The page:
Then, another insightful explanation referring to Patanjali's 3 verses on yoga in the Yoga Sutras, which the author, Rosen, begins by translating from the Sanskrit:

'The posture [should be] steady and comfortable [sthira-sukha]. [It is accompanied] by the relaxation of tension and the coinciding with the infinite [consciousness-space]. Thence [results] unassailability by the pairs-of-opposites.' Each posture is a skillful balancing act between making happen and letting happen. This recalls the two great wings of classical yoga, exertion (abhyasa which has the same root verb as asana) and surrender or dispassion (vairagya). When these two elements are in harmony in asana, the yogi relaxes or loosens (sithila) all physical and psychological tension; consequently the normally perceived boundaries of the body map dissolve, and consciousness begins to coincide (samapatti) with the consciousness that pervades all space, what Patanjali calls the infinite or endless (ananta).

To add a parenthetical comment about the Yoga Sutras, as I understand from Edwin Bryant's book referenced previously: Patanjali's yoga is concerned more with self-realization, whereas the object and goal of bhakti yoga is of a different, devotional kind (and thus more sweeter).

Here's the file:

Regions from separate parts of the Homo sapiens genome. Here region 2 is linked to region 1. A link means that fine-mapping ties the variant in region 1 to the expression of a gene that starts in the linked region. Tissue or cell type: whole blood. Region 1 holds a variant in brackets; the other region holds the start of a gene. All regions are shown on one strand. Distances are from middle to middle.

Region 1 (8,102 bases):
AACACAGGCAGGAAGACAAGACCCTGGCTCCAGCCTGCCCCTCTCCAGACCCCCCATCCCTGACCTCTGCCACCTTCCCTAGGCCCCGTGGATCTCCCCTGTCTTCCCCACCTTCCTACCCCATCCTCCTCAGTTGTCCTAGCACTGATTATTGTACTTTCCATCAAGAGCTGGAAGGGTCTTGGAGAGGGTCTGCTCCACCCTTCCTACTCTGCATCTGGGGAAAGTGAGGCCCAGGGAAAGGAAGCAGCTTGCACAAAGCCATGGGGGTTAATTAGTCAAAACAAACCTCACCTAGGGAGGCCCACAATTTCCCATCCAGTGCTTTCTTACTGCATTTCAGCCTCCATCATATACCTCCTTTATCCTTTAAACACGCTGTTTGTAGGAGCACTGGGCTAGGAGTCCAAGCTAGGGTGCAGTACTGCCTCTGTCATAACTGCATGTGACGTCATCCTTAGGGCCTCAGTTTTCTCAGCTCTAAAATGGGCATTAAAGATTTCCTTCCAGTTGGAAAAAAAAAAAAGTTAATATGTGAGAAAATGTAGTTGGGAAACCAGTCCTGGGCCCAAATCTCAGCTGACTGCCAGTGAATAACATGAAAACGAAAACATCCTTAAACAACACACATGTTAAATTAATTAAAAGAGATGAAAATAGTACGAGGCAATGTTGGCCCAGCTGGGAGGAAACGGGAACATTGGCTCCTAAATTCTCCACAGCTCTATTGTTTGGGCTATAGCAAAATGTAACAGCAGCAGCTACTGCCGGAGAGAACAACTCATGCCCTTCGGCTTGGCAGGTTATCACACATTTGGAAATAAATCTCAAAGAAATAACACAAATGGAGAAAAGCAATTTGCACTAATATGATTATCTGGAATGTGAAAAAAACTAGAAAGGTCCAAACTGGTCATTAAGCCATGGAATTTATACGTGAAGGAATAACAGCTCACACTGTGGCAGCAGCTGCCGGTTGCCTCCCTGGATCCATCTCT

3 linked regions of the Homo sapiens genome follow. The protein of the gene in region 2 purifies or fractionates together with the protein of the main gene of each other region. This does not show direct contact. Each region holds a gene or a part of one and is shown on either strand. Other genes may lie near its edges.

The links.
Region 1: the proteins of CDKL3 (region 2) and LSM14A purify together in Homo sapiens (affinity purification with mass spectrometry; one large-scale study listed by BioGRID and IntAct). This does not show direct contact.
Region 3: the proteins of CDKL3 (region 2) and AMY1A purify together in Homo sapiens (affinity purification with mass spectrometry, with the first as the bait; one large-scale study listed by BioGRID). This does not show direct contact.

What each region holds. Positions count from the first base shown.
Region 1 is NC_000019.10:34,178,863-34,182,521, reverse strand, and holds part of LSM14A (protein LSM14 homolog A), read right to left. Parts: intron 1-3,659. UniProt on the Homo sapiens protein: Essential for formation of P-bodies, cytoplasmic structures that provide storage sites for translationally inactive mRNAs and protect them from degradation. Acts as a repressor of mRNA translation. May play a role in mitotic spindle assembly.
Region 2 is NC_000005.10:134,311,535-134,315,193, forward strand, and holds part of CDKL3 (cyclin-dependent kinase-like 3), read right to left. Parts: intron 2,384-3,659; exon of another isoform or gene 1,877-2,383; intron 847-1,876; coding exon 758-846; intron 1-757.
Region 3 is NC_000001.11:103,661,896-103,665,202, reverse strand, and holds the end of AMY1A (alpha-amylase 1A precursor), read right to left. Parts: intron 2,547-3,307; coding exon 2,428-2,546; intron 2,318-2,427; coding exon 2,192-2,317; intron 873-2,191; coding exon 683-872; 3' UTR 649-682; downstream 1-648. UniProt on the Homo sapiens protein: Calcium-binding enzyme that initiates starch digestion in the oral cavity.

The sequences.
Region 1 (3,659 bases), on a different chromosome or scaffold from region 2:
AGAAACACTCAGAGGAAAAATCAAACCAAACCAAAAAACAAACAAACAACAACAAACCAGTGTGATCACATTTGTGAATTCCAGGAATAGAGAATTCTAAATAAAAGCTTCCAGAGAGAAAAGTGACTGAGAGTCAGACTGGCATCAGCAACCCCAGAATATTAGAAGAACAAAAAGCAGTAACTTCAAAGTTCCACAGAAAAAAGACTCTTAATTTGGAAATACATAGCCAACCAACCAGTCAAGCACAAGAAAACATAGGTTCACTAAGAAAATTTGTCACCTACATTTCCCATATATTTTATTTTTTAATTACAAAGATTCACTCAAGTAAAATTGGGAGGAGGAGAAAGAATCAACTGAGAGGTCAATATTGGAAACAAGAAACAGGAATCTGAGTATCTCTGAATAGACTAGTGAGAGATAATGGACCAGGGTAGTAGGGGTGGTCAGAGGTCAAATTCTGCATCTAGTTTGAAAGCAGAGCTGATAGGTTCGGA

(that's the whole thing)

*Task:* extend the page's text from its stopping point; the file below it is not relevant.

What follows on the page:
A dear man has passed.
Dear P.S., much love and joy to you now. Enjoy your great Western book
and see you...

Om shanti

Thursday, December 28, 2017

A Week Without Yoga...

Have films ever spoken to you in a deeply personal way?

It has only happened 4, maybe 5 times since my major surgery recoveries and yoga training in '16 that I've gone a week without doing yoga at all. This past week was one, and what a weird, spinning week, full of a big holiday, the flu, and an ER visit for pain management today.

First and foremost, it was Christmas which is lovely with a child. I enjoyed the holiday prelude of December with my son. I loved pointing out Christmas Tree and Santa with enthusiasm and magic to my son who does not speak quite yet, but who knows what each is already. In my family, we have always had a Santa Claus actress in the family arrive to the Christmas Eve party and play the part in great costume and with each of the children. The expression on my son's face was priceless.